If you take a look at the radar on Friday, it will be quite easy to notice the spin, illustrating the rounds or band of showers and storms revolving around the low pressure system. We’ll see the main band of rain and embedded thunder, which will be associated with a warm front, moving into the southern Great Lakes, eastern Ohio Valley, and Mid-Atlantic. Back to the south and west, there will also be rounds of scattered showers and thunderstorms primarily affecting the Ohio and Tennessee River Valleys. A piece of energy that will move through the Gulf Coast states will reinvigorate some of these storms, so there will be the risk for isolated to perhaps scattered severe storms from the ArkLaTex into the northern Gulf Coast states and back up into the Ohio River Valley. Hail and damaging winds will be the main risk with these storms.

Then on Saturday, the activity will shift into the Northeast where many will experience a rather ugly weekend. Low clouds and rounds of rain and thunderstorms will move in a northeastward direction, affecting most of the region during the day. There is some hope that eastern New England stays dry, however. That will not be the case to the west, unfortunately, where there will even be the risk for a few stronger storms in the Mid-Atlantic as an area of moderate wind shear and instability streams in from the south. Localized flash flooding will also remain a threat among the plethora of others.

Scattered showers and storms will also remain in place across parts of the Ohio and Tennessee River Valley, but the day as a whole will feature improved weather conditions compared to the late-week time period. The risk for flooding will also significantly drop as the deepest of atmospheric moisture shifts to the east.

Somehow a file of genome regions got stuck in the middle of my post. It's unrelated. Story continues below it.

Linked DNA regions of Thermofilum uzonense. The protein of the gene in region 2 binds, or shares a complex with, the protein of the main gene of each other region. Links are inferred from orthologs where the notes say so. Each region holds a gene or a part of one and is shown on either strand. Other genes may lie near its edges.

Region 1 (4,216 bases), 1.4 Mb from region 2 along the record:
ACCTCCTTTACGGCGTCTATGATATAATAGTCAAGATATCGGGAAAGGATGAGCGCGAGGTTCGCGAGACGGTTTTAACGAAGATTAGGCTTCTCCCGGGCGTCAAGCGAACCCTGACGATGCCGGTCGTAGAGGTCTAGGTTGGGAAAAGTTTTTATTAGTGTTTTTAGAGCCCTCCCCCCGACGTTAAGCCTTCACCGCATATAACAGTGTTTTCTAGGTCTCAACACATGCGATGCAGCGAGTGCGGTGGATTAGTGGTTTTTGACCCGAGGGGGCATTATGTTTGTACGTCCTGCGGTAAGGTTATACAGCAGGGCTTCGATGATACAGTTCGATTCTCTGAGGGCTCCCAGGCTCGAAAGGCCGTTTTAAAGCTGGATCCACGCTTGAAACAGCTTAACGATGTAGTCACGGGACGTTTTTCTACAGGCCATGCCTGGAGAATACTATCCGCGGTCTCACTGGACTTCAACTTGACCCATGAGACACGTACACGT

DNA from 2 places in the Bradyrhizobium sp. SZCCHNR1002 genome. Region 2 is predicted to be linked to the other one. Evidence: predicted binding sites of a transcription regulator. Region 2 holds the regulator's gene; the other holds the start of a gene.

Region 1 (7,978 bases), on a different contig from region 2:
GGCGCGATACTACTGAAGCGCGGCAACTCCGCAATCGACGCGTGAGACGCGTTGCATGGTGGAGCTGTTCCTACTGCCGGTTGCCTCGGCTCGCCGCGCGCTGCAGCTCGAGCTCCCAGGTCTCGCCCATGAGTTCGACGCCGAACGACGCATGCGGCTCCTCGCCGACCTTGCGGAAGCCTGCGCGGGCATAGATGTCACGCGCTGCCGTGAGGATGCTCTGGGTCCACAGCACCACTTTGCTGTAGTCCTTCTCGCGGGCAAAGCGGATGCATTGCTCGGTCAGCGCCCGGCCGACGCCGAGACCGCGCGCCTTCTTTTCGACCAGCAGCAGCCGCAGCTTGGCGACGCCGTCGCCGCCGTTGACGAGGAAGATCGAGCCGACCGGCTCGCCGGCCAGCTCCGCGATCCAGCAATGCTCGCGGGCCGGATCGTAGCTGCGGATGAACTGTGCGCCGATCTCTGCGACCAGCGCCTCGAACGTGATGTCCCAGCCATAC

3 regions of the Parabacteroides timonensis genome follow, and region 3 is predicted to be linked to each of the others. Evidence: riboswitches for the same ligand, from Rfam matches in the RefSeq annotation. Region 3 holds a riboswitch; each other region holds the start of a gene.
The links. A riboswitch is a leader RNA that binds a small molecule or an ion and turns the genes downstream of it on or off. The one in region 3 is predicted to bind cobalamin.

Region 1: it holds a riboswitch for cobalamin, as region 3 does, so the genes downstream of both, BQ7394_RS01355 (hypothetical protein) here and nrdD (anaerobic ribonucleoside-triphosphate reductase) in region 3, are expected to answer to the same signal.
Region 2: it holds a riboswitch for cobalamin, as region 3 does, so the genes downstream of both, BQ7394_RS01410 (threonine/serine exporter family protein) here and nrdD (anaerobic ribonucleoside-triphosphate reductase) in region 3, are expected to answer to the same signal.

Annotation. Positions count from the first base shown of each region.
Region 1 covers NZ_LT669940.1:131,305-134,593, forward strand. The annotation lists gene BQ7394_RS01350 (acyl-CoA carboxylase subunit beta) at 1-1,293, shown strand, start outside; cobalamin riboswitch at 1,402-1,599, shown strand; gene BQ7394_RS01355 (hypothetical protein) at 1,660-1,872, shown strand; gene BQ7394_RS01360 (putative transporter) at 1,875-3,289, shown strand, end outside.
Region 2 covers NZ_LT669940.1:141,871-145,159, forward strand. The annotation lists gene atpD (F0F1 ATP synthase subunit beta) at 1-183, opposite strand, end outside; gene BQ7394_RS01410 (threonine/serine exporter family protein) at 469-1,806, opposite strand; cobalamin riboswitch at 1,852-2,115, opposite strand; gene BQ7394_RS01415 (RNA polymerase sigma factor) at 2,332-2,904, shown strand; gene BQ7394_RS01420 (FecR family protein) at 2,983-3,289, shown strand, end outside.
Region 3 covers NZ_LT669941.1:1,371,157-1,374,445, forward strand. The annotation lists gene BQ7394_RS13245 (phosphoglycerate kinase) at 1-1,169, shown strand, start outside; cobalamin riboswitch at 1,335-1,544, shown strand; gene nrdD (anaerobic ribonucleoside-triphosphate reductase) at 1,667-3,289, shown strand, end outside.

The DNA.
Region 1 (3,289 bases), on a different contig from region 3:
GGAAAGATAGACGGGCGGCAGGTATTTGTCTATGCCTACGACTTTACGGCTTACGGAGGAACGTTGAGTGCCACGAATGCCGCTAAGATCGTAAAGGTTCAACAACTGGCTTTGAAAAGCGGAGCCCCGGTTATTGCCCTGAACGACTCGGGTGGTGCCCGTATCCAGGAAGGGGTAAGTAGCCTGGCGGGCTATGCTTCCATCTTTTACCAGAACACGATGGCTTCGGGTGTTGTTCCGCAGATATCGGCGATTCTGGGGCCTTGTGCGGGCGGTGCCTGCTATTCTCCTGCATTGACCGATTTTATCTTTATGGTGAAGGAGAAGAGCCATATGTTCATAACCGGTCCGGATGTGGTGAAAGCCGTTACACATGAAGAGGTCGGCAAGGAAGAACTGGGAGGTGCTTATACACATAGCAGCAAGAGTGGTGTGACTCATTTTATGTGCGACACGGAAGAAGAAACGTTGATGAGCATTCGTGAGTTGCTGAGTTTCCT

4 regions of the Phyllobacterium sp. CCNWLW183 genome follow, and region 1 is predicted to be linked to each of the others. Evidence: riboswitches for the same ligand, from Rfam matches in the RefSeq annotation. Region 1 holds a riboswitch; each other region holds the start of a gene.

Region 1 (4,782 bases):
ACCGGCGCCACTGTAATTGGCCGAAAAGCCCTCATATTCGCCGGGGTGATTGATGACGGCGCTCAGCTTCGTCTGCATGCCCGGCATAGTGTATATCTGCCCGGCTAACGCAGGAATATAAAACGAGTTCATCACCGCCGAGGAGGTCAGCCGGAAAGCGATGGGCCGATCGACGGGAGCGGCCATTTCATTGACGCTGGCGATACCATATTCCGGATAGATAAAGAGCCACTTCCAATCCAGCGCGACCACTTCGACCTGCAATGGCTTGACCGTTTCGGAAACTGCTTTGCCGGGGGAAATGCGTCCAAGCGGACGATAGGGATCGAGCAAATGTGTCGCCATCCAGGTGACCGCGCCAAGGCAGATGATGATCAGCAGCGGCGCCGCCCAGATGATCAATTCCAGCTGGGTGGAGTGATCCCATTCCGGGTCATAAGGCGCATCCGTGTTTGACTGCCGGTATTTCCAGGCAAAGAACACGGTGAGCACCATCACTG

Sunday will be a better day overall for the Northeast. Sure, there will still be scattered showers and storms around, especially in New England, but there will be more in the way of sunshine working into the Mid-Atlantic with only the chance for a brief period or two of rain. Now in New England and parts of New York and Pennsylvania, lower pressures will hang on, keeping showers around.

It’s not until Monday when we can say bon voyage to this storm, a storm that wanted to stay over the US this entire week, being the main driver of the week’s weather. Besides a few lingering showers in northern New England, especially in the morning hours, the rest of the northeastern US will dry out as high pressure builds in from the west. The next chance for rain won’t arrive until as early as Thursday, so a nice period of nicer weather will be in store to begin the new week.

Through Monday night, many areas will have measured a total of at least half an inch of rainfall. There will be a large area of rainfall in excess of one inch as well, including the Central Plains, Midwest, and much of the Mid-Atlantic. Some areas will even receive over two to three inches of rain, which will make for that risk for flooding.


Jackson is Head of Content at WeatherOptics and produces several forecasts and manages all social media platforms. Previously, Jackson forecasted local weather for southwestern Connecticut, founding his website, Jackson's Weather, in the March of 2015. He is currently studying Meteorology and Broadcast Journalism at the University of Miami.